National Union of General Workers (UK)

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The National Union of General Workers (NUGW) was an early general union in the United Kingdom.

The union was founded in 1889 as the National Union of Gas Workers and General Labourers by Will Thorne, Ben Tillett and William Byford, following lay offs at Beckton gas works. Thorne was elected as the General Secretary, a post he held throughout the life of the union, and successfully argued that the organisation should campaign for an eight-hour working day, rather than an increase in wages. This demand was quickly won, and membership soon rose to over 20,000.[1]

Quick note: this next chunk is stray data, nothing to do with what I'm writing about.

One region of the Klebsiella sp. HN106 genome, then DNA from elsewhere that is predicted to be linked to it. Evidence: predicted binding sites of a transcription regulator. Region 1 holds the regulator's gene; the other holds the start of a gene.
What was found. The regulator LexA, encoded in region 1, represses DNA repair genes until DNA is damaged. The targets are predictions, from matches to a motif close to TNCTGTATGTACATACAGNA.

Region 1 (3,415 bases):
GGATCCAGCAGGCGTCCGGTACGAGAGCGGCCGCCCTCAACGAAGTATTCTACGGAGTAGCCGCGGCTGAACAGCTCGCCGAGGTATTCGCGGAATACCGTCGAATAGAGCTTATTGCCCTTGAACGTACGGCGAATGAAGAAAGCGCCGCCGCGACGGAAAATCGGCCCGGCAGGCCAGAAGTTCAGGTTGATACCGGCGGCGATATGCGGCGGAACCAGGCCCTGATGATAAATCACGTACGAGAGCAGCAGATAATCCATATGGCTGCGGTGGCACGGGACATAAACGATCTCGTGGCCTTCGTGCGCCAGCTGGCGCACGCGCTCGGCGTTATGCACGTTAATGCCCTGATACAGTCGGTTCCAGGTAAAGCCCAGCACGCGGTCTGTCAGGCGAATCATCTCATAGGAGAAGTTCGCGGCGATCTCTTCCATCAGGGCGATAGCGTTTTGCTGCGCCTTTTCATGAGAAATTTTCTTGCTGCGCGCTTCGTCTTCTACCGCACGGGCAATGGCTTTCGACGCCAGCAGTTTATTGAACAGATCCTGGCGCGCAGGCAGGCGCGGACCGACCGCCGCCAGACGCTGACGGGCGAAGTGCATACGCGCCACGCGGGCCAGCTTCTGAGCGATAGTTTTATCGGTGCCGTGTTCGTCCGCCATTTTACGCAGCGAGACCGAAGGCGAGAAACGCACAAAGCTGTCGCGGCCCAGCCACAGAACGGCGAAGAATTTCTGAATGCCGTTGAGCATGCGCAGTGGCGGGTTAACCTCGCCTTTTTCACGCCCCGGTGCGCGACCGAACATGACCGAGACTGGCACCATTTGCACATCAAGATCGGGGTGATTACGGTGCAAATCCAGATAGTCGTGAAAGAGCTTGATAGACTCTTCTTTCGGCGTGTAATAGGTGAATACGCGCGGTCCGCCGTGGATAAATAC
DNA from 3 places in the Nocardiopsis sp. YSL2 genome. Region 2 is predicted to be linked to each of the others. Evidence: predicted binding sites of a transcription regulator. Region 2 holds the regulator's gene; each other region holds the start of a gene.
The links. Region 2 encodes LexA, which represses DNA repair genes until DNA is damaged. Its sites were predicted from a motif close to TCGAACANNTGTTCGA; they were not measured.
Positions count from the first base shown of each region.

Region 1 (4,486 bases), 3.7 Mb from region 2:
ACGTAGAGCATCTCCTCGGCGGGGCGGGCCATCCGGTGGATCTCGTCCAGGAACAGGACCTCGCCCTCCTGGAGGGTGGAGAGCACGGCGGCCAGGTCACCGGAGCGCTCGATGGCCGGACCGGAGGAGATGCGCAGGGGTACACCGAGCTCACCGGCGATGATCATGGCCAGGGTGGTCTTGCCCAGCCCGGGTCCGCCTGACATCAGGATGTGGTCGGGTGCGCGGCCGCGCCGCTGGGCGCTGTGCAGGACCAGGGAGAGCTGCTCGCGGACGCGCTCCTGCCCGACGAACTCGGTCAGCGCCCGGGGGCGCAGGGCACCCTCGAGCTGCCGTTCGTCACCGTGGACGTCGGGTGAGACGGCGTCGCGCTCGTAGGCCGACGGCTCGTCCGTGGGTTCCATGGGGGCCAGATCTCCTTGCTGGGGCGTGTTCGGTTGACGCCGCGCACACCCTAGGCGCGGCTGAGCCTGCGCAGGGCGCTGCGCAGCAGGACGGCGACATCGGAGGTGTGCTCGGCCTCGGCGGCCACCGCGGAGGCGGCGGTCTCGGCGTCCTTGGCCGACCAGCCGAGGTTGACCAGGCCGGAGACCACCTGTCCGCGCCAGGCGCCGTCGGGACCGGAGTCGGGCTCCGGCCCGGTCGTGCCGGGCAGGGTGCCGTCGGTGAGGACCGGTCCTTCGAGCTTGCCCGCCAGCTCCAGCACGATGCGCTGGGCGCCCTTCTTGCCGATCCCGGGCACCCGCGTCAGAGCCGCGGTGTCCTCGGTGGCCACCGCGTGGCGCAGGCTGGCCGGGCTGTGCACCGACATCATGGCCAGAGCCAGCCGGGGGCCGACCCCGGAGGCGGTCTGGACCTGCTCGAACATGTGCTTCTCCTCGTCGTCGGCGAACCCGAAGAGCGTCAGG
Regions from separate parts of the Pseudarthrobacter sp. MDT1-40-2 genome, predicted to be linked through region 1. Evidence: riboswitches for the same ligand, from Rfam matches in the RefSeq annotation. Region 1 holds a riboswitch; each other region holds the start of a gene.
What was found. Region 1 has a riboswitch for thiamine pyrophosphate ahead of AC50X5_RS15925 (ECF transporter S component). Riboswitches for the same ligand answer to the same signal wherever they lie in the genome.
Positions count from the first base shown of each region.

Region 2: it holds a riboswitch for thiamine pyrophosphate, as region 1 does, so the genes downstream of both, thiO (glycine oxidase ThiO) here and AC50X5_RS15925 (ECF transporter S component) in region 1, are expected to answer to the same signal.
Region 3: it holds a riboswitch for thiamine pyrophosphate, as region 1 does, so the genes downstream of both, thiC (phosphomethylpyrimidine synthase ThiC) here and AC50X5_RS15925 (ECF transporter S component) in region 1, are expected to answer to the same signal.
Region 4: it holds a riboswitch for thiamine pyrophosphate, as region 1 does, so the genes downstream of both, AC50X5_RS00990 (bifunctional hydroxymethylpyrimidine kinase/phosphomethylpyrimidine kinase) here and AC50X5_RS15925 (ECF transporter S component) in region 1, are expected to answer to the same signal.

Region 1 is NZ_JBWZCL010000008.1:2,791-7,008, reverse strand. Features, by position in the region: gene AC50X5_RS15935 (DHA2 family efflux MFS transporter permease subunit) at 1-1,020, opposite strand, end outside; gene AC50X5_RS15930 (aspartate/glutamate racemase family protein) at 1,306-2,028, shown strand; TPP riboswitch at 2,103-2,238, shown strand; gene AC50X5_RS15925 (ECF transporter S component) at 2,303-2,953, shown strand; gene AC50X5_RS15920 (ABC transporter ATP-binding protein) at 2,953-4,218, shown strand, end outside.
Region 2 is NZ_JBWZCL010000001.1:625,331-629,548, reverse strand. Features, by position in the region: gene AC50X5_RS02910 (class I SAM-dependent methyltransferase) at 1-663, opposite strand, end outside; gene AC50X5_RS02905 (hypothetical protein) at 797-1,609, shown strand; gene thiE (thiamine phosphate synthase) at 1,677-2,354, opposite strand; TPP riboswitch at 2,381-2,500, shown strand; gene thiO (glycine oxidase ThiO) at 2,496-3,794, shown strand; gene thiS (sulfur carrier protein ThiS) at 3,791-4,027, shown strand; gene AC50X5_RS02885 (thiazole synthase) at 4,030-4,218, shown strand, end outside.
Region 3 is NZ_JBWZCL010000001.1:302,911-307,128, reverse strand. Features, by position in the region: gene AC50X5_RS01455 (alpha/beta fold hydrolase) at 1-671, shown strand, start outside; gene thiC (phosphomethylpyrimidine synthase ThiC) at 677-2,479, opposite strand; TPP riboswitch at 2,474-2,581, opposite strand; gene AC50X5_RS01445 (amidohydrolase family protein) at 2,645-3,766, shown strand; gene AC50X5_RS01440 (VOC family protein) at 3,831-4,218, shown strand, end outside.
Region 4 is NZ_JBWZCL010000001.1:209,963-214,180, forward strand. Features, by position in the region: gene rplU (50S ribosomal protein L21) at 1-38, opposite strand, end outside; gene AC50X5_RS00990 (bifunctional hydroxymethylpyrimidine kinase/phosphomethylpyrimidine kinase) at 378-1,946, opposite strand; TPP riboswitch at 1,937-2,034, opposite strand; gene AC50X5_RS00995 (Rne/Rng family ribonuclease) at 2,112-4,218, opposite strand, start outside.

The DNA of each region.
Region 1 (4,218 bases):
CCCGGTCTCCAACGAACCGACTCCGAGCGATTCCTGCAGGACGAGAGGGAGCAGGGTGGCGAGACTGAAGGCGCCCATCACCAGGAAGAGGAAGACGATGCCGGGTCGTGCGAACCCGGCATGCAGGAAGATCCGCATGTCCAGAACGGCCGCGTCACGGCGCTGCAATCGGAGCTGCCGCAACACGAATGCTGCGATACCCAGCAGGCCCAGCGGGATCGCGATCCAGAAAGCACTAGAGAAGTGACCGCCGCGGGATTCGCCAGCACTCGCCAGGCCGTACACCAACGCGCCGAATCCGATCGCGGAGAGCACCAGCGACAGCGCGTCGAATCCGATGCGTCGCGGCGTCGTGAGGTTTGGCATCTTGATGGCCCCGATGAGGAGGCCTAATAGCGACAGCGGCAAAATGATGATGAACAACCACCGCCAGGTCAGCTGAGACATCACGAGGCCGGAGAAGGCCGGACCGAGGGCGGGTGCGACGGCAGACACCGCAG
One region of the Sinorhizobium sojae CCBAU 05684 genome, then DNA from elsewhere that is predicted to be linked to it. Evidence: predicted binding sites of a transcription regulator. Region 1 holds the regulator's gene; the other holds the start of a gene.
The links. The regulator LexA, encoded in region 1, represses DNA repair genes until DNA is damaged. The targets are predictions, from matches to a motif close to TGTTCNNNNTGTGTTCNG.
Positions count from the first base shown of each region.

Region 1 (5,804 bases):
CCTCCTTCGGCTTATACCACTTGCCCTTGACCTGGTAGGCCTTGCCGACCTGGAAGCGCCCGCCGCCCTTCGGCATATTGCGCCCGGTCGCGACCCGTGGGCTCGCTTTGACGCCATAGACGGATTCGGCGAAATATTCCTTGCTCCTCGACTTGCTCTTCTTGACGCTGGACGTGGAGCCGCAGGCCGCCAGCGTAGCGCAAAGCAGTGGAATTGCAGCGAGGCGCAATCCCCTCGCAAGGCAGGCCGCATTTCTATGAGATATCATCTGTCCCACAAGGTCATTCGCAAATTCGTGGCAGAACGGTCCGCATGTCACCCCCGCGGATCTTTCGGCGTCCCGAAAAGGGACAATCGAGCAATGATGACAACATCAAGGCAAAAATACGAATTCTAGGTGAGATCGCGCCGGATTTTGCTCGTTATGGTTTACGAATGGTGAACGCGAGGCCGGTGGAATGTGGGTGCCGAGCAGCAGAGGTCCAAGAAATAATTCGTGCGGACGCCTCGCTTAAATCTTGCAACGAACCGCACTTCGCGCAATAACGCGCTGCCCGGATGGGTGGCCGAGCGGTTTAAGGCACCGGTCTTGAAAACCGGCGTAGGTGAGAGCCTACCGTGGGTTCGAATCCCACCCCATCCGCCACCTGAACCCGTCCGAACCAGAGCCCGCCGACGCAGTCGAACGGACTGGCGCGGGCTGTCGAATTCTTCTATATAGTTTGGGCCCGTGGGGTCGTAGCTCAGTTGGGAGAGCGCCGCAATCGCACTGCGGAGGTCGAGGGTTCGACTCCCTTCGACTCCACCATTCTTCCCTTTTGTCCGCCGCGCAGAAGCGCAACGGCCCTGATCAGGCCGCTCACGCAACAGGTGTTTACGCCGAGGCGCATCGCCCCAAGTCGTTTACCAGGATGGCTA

In 1916, the organisation renamed itself the "National Union of General Workers", merging with the Amalgamated Union of Machine and General Labourers. Further mergers followed, principally with the British Labour Amalgamation, the Amalgamated Society of Gas, Municipal and General Workers, the Amalgamated Enginemen, Cranemen, Boilermen, Firemen and Wire Rope Workers Union and the National Union of Women Workers. In 1924, it joined with the National Amalgamated Union of Labour and the Municipal Employees Association to form the National Union of General and Municipal Workers.[2]

References[edit]

  1. ^ National Union of Gasworkers, Spartacus Educational
  2. ^ Arthur Ivor Marsh et al, Historical Directory of Trade Unions, p.486